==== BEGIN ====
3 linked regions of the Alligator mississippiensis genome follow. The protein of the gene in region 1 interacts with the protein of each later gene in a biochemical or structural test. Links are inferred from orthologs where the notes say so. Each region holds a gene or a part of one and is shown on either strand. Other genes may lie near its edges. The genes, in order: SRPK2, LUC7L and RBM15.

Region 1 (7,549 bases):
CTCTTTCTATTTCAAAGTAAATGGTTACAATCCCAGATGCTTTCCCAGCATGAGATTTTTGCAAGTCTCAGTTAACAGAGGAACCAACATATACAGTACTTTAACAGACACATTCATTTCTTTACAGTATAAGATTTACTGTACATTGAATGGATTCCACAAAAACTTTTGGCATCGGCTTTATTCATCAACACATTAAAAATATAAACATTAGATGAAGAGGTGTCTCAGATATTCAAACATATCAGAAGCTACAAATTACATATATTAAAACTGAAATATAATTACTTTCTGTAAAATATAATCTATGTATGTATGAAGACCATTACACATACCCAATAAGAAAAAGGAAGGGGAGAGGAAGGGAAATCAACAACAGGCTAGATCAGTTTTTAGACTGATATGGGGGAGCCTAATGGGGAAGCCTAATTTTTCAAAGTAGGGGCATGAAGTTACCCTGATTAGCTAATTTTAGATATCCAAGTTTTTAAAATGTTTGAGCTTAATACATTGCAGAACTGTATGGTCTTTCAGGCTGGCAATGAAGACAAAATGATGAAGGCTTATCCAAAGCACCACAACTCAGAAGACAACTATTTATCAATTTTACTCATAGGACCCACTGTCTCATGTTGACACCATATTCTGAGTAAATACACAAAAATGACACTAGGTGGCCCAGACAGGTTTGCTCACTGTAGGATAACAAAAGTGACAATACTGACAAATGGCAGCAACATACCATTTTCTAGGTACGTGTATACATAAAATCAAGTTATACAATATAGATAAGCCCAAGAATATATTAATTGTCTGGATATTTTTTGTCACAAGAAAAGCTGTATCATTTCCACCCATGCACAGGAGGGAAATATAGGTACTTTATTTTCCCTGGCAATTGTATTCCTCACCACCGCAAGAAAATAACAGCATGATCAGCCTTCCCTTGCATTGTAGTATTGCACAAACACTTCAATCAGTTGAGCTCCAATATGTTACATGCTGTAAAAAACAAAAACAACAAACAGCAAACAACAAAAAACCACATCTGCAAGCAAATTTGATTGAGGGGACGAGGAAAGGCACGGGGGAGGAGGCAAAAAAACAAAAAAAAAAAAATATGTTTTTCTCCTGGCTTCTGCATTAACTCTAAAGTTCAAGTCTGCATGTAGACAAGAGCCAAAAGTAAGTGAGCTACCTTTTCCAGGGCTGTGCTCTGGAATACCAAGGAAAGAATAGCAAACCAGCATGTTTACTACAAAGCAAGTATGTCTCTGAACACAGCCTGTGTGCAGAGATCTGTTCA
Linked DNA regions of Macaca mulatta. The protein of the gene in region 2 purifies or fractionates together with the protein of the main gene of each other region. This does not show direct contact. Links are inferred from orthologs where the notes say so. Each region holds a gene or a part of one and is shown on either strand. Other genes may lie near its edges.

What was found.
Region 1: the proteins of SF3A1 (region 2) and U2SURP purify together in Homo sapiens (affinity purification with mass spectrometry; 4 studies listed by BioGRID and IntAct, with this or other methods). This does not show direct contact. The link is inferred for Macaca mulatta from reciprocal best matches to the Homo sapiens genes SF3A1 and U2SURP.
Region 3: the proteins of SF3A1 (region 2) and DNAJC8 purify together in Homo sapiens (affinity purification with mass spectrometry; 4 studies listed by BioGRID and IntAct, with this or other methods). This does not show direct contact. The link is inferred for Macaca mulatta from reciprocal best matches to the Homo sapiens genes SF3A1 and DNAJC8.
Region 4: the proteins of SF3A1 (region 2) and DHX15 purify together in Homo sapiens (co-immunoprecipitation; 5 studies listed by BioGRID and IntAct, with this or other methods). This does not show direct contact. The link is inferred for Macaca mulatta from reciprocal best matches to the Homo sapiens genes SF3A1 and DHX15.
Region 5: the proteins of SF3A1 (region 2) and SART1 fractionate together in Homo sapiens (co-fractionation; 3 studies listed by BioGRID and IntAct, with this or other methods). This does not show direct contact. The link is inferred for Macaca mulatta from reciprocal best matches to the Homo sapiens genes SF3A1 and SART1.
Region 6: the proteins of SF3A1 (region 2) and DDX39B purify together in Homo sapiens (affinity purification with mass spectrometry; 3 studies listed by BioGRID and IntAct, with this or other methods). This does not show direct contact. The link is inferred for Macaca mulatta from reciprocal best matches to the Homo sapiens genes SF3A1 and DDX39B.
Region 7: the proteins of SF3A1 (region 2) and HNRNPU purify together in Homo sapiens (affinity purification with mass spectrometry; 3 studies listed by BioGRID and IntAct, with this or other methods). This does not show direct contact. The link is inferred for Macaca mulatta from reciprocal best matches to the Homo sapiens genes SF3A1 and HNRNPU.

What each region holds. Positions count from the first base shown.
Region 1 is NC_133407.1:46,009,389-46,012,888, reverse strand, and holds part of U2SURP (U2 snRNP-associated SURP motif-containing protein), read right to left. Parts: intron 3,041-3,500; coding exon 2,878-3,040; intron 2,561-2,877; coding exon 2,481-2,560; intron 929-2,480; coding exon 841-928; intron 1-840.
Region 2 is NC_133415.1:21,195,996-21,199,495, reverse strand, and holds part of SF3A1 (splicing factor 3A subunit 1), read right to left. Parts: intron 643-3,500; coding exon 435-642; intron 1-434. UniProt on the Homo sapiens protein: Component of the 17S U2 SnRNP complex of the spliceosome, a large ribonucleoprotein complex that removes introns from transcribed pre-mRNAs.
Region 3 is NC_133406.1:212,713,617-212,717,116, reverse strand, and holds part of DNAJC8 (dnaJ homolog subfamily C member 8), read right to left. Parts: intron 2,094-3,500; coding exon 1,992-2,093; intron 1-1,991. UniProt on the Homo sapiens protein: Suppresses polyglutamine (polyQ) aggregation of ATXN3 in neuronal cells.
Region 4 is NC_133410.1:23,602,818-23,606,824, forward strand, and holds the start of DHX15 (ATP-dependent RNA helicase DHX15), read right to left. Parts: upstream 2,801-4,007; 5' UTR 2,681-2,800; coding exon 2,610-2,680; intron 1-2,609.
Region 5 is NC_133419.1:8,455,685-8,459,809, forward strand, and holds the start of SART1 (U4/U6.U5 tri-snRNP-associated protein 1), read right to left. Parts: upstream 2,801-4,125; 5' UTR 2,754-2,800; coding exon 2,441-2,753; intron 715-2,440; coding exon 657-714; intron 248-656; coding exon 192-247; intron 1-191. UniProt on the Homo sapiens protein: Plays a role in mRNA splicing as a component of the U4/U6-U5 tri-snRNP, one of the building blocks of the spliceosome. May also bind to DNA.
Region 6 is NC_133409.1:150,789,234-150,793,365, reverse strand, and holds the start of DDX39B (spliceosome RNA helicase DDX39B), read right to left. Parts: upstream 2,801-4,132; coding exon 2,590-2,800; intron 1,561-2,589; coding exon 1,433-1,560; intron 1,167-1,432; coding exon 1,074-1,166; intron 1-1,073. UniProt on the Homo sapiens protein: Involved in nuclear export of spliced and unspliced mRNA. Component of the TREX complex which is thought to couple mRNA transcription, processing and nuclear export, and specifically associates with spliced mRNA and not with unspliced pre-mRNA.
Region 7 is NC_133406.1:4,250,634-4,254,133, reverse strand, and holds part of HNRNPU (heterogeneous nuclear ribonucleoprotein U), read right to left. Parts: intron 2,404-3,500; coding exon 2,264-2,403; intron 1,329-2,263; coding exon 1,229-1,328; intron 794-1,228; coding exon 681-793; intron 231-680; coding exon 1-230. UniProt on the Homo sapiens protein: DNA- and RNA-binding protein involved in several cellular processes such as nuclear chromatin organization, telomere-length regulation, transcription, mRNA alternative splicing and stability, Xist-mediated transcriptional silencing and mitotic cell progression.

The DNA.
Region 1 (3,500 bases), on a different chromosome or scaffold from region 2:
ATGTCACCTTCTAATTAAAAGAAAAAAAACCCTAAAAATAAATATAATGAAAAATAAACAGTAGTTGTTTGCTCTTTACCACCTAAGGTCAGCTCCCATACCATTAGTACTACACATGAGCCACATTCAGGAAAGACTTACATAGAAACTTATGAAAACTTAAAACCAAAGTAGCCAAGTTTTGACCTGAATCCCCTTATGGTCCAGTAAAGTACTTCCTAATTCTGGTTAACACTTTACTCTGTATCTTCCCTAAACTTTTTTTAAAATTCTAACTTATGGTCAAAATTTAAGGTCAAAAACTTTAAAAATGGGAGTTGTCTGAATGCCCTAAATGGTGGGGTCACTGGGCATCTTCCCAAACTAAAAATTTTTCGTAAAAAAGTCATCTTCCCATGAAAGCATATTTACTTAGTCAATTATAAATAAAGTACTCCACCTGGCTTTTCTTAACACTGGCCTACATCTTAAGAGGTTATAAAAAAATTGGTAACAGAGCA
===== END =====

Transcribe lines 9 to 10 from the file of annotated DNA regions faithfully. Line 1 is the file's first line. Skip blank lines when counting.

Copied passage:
Region 5: the proteins of SF3A1 (region 2) and SART1 fractionate together in Homo sapiens (co-fractionation; 3 studies listed by BioGRID and IntAct, with this or other methods). This does not show direct contact. The link is inferred for Macaca mulatta from reciprocal best matches to the Homo sapiens genes SF3A1 and SART1.
Region 6: the proteins of SF3A1 (region 2) and DDX39B purify together in Homo sapiens (affinity purification with mass spectrometry; 3 studies listed by BioGRID and IntAct, with this or other methods). This does not show direct contact. The link is inferred for Macaca mulatta from reciprocal best matches to the Homo sapiens genes SF3A1 and DDX39B.